Posted February 27, 2020

When it comes to social and business interaction, the whole world has moved online. We dial into meetings with Zoom, we chat with our friends on apps, and we connect with business contacts on Linkedin. Yet conferences have not seen technology disruption beyond a second-screen experience. What if you could reap the benefits of an in-person gathering—the ability to meet interesting speakers, network with like-minded people, and soak up the knowledge of a curated slate of experts—without the perennial drawbacks: the cold convention centers, the misplaced business cards, and the hassle of travel and parking? Could there be a better way to connect online with like-minded people?

What could the future of live online events look like?

  • A simple, intuitive platform with a UX more akin to a social network than a typical conference app.
  • Speakers beaming in from all over the world, slashing travel and environmental costs.
  • Participants joining on their phones, able to engage fully without being chained to their computers all day.
  • Streaming participant-to-participant interaction that eases awkwardness and yields better returns.
  • Real-time participant-to-speaker feedback that empowers speakers to give their best performances.
  • And, finally, better monetization tools for conference organizers—often the unsung heroes—that enable them to make more money by eliminating burdensome costs like venues, chairs, lighting, insurance, and allowing a variety of ticket upsells.

For months, I had been looking to invest in a stranger-to-stranger online interaction platform that would allow for monetization, but wasn’t a dating app. When cofounders Xiaoyin Qu and Xuan Jiang, both former Facebookers, showed me Run The World, I knew that vision had arrived. Like a hybrid of Zoom video, Eventbrite ticketing, Twitch interactivity, and LinkedIn networking, Run The World brings like-minded people together with live online events. It’s a digital space where participants can learn from experts and connect in a way that feels natural, safe, and fun, while maintaining the professional and personal connection. 

With a user interface as slick as any social product, Run The World is a new way to find or nurture your community. If you have a following or an area of expertise, you, too, can hold an online gathering and get paid for it—even if you’ve never run a conference in your life. It’s a win-win-win for organizers, speakers, and attendees alike.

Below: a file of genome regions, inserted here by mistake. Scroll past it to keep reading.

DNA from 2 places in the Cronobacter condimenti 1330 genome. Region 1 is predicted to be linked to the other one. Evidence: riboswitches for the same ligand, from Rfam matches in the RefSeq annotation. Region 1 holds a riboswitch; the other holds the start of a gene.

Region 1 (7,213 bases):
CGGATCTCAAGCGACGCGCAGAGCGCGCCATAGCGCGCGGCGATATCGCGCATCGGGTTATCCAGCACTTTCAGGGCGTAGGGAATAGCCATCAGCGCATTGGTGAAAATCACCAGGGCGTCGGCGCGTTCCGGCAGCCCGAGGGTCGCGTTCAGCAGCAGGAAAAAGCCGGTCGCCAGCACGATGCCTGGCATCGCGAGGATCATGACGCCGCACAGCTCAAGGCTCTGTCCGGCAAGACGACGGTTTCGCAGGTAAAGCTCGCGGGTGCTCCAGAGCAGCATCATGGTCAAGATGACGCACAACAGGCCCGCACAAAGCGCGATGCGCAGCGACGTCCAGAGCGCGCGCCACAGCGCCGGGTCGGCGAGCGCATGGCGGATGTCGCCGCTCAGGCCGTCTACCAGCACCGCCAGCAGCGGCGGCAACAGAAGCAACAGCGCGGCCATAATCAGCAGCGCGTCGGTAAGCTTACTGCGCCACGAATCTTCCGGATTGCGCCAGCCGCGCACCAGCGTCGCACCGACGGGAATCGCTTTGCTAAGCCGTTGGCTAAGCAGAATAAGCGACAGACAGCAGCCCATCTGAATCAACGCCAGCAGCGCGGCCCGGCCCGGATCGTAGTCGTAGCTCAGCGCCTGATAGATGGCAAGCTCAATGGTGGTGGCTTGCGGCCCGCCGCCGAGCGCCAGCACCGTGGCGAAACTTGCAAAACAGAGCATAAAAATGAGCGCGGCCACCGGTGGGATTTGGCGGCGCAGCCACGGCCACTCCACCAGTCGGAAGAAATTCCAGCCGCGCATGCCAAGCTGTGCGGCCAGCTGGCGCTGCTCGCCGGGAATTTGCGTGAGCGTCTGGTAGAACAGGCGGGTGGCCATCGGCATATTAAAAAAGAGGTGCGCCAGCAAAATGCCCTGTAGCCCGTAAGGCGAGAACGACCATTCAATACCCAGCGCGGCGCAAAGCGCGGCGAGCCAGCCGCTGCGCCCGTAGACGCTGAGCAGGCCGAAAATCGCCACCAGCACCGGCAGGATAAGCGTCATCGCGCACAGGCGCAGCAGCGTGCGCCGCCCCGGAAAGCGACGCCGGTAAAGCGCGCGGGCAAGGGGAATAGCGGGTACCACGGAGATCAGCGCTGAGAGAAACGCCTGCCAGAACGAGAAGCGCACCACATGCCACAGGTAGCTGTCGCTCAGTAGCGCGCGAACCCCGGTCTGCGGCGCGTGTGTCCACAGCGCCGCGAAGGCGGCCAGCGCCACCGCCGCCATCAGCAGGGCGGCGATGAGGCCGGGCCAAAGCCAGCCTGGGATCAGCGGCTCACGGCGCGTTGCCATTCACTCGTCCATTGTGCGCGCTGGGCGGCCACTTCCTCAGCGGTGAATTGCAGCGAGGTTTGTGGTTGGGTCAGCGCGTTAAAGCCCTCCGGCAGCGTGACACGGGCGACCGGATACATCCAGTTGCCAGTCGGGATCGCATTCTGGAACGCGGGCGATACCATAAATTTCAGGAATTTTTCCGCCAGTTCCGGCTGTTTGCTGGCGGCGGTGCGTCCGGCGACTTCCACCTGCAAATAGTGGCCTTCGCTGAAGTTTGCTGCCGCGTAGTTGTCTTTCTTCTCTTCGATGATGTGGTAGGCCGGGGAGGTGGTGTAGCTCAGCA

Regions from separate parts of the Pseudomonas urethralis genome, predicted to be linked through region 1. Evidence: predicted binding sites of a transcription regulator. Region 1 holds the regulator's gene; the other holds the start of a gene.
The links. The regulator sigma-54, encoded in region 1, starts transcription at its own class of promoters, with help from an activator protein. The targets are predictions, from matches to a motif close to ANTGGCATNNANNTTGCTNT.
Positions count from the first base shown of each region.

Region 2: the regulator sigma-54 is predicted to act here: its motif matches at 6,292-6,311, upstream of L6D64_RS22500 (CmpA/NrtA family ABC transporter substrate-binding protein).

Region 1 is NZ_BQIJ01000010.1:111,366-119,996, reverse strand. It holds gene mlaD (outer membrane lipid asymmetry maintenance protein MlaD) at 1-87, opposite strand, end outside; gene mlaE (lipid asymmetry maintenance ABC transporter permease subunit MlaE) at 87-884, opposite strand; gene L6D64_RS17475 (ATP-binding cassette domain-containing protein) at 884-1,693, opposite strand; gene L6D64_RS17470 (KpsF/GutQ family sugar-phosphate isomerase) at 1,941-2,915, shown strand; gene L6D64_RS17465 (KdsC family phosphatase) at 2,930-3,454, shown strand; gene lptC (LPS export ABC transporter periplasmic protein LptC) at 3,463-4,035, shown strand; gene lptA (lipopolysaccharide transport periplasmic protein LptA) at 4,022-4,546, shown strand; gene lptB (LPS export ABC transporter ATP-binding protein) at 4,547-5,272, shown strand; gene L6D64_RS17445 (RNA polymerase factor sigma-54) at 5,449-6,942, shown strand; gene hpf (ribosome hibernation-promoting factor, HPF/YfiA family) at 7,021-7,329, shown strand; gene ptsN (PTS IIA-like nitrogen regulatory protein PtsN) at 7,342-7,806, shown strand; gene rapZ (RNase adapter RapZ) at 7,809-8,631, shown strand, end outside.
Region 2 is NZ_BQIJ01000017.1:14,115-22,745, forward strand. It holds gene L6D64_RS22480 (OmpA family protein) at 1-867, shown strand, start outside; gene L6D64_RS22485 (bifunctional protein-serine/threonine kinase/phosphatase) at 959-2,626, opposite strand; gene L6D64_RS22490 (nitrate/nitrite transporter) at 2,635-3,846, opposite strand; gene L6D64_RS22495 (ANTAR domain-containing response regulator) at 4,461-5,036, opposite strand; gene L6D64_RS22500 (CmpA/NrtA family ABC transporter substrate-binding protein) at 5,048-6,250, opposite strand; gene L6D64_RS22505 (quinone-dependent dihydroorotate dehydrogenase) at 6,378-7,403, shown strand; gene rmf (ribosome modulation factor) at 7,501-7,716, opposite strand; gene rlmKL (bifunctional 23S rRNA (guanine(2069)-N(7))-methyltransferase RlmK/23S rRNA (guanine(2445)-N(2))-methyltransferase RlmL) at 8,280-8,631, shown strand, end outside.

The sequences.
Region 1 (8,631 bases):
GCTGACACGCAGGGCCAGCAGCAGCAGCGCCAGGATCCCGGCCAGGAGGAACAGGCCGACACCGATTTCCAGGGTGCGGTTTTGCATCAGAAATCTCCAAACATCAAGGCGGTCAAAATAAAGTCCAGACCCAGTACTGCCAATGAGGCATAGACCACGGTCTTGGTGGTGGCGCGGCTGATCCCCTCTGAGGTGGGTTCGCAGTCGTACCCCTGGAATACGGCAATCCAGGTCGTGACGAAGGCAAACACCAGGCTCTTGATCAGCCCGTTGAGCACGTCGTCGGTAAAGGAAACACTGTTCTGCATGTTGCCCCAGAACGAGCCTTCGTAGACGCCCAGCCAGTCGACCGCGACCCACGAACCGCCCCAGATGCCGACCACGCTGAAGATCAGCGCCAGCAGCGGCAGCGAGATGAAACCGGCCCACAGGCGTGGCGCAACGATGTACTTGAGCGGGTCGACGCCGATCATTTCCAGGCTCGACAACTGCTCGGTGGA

You may be thinking: tech might be able to replace conference speeches, but can it really recreate the happy hours, private coffee breaks, and everything that happens in between? That’s exactly where Xiaoyin and Xuan’s social product DNA shines. Imagine if every time you walked up to someone to introduce yourself, you could first see their bio and tailor your conversation opener. Better yet, imagine if the platform one day helped match you with like-minded peers, eliminating the fear of rejection and cultivating better conversations all around. (As for the open bar part—there’s probably nothing anyone can do to replicate that.)

Run The World has already powered dozens of conferences and hosted attendees from more than 30 countries. Many major physical conferences have been canceled amid the unfortunate COVID-19 virus outbreak. Run The World has responded to this crisis by waiving all set-up fees for any conference affected by virus (details here). Next week, they’ll be hosting the biggest hackathon for developers around the world to come to the aid of Wuhan. 

This is indicative of a larger trend—in the last few weeks, I’ve already witnessed online live videos replacing a lot of previously in-person interactions in China:

  • Universities and schools are livestreaming their classes.
  • Xiaomi canceled its traditional Mi10 conference, but replaced it with a successful online event.
  • Car dealerships are livestreaming car sale events.
  • Bookstores struggling from a dearth of foot traffic are livestreaming book signing events.
  • The China Unicorn Conference held an online conference after canceling its physical one. That online event accommodated 23,742 attendees, 10x higher attendance than previous years.
Next week, Run The World will be hosting the biggest hackathon for developers around the world to come to the aid of Wuhan.

When we quietly invested in Run The World last year, we felt they were on to something. But the acceleration and variety of uses that we’ve seen in the past few weeks alone has been absolutely delightful and surprising. At the end of last year, a wildlife nonprofit raised over $30,000 by livestreaming sessions of elephants in the wild. Podcasters are selling tickets to recording sessions, authors are selling tickets for online book signing events, and there’s already another online animal birthday bash in the works! Of course, the platform has also been used for professional conferences, some of which saw online networking persist even after the conference sessions concluded. The possibilities are endless. Today, we’re excited to announce our seed investment in Run The World. We hope it will bring people together in a new and fruitful way, and allow everyone to find their tribe online.

 Special thanks to my partner, Li Jin, for being part of the early Run The World beta test.